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Hospitals’ Internal Self-Reviews Remain Internal (NJ)

August 31, 2018

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In <a href="http://blog.wcmlaw.com/wp-content/uploads/2018/08/Brugaletta-v.-Garcia.pdf">Brugaletta v. Garcia</a>, the plaintiff sought emergency medical treatment at Chilton Memorial Hospital (“CMH”) and underwent multiple surgeries. Plaintiff’s doctor recorded that plaintiff missed doses of an ordered antibiotic, which plaintiff discovered after her medical records were turned over in discovery. When plaintiff inquired further, CMH admitted it possessed two internal self-critical reports regarding plaintiff’s care – but refused to produce them on the basis of privilege. Plaintiff filed a motion to compel their production, and CMH filed a cross-motion for a protective order.
The New Jersey Patient Safety Act (“PSA”), N.J.S.A. 26:2H-12.23, et seq., sought to enhance patient safety by establishing an environment that mandates the confidential disclosure of the most serious, preventable adverse effects. Once disclosed, hospitals and other licensed healthcare facilities must convene patient safety committees, conduct self-critical peer reviews, and perform Root Cause Analyses to reconstruct and analyze cases to determine “what went wrong.” Serious Preventable Adverse Events (SPAE) must be reported. To encourage disclosures and self-reporting, these reports are protected by an absolute privilege. N.J.S.A. 26:2H-12.25(f). Unsurprisingly, the New Jersey plaintiffs’ bar has sought these internal records ever since.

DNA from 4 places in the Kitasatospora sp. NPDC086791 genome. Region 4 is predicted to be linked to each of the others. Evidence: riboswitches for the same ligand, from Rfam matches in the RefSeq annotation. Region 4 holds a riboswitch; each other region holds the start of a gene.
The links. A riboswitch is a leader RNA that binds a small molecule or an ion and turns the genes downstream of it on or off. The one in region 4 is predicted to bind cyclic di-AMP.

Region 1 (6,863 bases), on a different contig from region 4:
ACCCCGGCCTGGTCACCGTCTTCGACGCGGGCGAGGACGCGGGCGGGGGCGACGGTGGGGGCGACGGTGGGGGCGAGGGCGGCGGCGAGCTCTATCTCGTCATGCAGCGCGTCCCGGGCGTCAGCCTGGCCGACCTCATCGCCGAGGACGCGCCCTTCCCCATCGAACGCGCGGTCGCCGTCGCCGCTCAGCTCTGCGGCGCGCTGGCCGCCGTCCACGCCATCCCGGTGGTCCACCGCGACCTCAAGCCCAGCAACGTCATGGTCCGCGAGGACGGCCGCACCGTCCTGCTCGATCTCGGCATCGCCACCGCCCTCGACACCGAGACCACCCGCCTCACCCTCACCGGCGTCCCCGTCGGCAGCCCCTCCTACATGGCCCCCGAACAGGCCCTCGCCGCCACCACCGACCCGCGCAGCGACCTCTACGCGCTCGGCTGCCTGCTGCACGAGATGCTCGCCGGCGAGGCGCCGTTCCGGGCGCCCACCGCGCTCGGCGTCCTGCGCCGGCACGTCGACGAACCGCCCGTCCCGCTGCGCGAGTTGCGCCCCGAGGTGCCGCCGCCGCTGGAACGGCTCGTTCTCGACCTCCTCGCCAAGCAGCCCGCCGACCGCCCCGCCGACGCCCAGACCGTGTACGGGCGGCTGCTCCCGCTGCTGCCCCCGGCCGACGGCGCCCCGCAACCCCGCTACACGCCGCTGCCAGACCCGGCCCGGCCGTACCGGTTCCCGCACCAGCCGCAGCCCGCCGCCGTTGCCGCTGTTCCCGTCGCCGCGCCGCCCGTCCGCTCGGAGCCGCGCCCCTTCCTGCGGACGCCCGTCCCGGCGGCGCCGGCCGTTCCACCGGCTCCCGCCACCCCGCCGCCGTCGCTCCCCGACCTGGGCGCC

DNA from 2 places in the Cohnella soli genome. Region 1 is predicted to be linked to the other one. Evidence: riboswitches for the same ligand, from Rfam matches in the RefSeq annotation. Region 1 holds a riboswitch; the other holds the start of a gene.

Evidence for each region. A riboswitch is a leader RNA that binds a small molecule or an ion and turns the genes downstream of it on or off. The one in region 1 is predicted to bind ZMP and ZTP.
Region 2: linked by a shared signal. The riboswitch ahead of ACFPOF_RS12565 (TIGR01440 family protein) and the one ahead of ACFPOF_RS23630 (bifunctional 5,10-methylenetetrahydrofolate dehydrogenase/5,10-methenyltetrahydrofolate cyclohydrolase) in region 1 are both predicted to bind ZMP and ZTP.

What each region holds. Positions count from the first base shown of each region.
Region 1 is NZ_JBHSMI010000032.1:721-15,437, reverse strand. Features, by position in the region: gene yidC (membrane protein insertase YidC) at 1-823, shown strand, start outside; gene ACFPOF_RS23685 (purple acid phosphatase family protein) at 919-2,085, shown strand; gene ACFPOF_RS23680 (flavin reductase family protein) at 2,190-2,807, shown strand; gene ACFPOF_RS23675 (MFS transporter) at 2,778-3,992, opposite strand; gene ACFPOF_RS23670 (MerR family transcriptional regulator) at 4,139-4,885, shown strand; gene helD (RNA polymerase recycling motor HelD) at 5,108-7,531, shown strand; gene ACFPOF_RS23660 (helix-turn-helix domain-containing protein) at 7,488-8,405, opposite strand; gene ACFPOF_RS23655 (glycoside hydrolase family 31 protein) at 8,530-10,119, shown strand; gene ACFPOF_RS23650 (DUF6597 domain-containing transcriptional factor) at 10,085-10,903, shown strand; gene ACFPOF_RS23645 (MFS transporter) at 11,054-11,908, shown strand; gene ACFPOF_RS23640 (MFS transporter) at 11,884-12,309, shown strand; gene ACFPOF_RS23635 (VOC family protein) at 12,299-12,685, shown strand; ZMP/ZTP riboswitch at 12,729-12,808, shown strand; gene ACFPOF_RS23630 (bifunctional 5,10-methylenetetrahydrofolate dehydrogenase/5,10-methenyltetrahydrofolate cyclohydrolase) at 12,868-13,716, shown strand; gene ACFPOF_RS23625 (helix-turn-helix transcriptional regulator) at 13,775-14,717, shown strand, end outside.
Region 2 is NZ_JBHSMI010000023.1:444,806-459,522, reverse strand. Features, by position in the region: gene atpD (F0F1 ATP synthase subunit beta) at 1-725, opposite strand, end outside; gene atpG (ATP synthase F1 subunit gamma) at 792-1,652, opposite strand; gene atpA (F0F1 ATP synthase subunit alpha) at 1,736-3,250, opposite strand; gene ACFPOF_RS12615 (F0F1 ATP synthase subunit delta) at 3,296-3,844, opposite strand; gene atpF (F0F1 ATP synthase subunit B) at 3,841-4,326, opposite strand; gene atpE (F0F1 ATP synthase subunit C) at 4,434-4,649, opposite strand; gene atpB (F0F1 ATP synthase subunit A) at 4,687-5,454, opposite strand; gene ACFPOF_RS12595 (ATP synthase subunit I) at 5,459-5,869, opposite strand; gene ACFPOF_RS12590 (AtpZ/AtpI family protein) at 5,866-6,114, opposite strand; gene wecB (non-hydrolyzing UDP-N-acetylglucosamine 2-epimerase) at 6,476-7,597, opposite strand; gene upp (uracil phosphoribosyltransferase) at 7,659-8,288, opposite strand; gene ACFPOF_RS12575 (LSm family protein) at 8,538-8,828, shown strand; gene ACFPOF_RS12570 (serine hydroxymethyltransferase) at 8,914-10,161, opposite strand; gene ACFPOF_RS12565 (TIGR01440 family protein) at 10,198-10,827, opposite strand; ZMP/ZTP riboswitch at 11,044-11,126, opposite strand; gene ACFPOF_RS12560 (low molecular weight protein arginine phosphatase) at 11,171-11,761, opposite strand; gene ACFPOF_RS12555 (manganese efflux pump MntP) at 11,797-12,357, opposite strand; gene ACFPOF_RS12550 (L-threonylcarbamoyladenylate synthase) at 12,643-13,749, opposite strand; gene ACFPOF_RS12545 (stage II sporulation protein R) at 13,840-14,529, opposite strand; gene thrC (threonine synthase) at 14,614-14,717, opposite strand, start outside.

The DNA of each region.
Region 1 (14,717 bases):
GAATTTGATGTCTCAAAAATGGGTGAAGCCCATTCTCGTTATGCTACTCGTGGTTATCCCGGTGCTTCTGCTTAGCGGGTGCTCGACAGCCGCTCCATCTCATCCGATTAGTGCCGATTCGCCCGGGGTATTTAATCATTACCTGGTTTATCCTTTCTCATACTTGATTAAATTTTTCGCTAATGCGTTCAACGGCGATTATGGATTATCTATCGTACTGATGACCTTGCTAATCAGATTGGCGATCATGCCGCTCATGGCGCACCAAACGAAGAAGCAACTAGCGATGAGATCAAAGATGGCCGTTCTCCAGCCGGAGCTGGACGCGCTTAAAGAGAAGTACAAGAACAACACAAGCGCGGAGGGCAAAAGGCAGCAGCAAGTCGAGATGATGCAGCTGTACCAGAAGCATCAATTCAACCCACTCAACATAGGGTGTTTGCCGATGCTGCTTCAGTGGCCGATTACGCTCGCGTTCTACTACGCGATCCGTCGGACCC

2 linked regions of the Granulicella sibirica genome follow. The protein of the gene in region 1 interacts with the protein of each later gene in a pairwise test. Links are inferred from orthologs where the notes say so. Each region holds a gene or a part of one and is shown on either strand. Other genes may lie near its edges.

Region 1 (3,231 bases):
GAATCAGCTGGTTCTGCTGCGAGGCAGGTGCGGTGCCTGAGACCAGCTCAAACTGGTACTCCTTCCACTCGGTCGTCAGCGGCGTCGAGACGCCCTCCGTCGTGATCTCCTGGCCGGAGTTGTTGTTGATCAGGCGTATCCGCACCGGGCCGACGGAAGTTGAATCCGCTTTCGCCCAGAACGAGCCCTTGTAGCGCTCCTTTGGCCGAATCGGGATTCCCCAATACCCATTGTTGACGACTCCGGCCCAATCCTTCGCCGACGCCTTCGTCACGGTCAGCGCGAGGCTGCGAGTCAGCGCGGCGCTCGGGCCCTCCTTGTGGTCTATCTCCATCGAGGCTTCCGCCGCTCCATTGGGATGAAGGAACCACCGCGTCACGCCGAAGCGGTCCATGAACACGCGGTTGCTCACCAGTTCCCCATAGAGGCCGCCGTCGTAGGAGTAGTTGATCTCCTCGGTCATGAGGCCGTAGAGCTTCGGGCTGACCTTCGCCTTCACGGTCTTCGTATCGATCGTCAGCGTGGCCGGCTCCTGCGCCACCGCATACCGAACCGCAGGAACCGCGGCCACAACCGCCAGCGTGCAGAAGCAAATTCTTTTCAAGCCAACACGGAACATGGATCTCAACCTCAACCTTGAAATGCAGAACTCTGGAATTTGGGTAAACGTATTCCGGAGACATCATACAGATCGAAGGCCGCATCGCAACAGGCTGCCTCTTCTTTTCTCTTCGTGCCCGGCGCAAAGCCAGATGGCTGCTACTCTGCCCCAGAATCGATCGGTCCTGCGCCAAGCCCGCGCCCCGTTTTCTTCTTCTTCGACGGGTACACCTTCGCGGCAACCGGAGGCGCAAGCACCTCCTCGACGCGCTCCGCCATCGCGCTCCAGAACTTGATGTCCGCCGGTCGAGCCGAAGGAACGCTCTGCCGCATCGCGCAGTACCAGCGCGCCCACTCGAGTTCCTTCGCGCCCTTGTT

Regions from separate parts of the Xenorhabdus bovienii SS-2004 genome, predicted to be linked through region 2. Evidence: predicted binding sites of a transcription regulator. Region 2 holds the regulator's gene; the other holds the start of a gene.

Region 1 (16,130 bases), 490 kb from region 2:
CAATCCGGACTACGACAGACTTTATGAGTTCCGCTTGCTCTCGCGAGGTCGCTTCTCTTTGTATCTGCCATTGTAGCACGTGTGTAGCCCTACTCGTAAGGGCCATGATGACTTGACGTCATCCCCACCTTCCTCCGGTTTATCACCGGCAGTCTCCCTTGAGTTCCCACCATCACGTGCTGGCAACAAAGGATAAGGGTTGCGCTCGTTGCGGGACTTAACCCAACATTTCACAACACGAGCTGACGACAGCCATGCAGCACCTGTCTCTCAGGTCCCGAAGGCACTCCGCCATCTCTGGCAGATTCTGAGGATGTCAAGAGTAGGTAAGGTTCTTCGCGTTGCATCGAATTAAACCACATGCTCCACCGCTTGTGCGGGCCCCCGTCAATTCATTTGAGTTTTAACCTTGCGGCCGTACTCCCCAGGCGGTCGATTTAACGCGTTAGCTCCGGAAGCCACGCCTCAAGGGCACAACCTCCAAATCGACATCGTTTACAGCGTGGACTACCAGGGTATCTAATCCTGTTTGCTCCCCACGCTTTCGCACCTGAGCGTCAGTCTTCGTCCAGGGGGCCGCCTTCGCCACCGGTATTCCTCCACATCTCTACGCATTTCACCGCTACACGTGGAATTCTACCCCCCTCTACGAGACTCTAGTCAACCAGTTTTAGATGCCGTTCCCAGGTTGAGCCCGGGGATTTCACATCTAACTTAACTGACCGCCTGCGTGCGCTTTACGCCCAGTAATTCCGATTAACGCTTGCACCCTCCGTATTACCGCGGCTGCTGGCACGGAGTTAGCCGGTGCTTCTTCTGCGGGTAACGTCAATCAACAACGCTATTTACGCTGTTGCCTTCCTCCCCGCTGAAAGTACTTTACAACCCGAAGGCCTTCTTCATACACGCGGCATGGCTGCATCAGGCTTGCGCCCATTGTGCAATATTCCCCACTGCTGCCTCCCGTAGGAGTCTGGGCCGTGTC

In Brugaletta, the plaintiffs’ bar secured an initial victory. The trial court heard argument on plaintiff’s motion to compel and CMH’s cross-motion for a protective order and conducted an in camera review of the related incident reports. After the review, the trial court found the reports were correctly classified as self-critical analyses under the PSA. Surprisingly, however, the trial court usurped CMH’s decision that plaintiff’s case did not amount to a SPAE. The trial court fashioned a remedy – the disclosure of a redacted self-critical report – that attempted to honor the privilege but reveal the SPAE to the plaintiff.
The New Jersey Supreme Court agreed with the Appellate Division and ruled the trial court exceeded its authority in declaring a SPAE actually occurred, and in issuing related orders that CMH disclose to plaintiff a redacted version of the self-critical report. According to the Court, the legislature inserted no role for a trial court to play in reviewing the SPAE determination made by a patient safety committee of a health care facility. Additionally, the Court ruled the legislature intended to encase the entire self-critical analysis process in privilege; it is not limited to Serioues Preventable Adverse Events.
Thanks to Brent Bouma for his contribution to this post. Please email <a href="mailto:vpinto@wcmlaw.com">Vito A. Pinto</a> with any questions.

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